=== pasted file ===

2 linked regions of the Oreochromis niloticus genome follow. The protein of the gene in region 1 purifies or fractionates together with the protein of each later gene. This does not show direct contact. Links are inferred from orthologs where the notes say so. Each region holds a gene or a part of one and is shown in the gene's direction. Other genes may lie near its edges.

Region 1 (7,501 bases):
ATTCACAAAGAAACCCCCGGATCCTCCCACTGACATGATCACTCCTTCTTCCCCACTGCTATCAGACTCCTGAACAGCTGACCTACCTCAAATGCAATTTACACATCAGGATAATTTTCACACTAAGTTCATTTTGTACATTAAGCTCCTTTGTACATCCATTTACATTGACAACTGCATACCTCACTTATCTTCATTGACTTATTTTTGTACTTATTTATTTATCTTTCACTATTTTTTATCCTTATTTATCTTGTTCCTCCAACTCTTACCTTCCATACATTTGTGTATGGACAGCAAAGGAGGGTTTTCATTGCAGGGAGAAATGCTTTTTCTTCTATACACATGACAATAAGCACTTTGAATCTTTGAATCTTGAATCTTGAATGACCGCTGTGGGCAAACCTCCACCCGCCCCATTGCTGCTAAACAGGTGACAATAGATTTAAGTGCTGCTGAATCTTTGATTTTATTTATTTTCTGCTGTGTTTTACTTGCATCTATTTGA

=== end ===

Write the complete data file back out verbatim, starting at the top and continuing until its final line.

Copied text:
2 linked regions of the Oreochromis niloticus genome follow. The protein of the gene in region 1 purifies or fractionates together with the protein of each later gene. This does not show direct contact. Links are inferred from orthologs where the notes say so. Each region holds a gene or a part of one and is shown in the gene's direction. Other genes may lie near its edges.

Region 1 (7,501 bases):
ATTCACAAAGAAACCCCCGGATCCTCCCACTGACATGATCACTCCTTCTTCCCCACTGCTATCAGACTCCTGAACAGCTGACCTACCTCAAATGCAATTTACACATCAGGATAATTTTCACACTAAGTTCATTTTGTACATTAAGCTCCTTTGTACATCCATTTACATTGACAACTGCATACCTCACTTATCTTCATTGACTTATTTTTGTACTTATTTATTTATCTTTCACTATTTTTTATCCTTATTTATCTTGTTCCTCCAACTCTTACCTTCCATACATTTGTGTATGGACAGCAAAGGAGGGTTTTCATTGCAGGGAGAAATGCTTTTTCTTCTATACACATGACAATAAGCACTTTGAATCTTTGAATCTTGAATCTTGAATGACCGCTGTGGGCAAACCTCCACCCGCCCCATTGCTGCTAAACAGGTGACAATAGATTTAAGTGCTGCTGAATCTTTGATTTTATTTATTTTCTGCTGTGTTTTACTTGCATCTATTTGA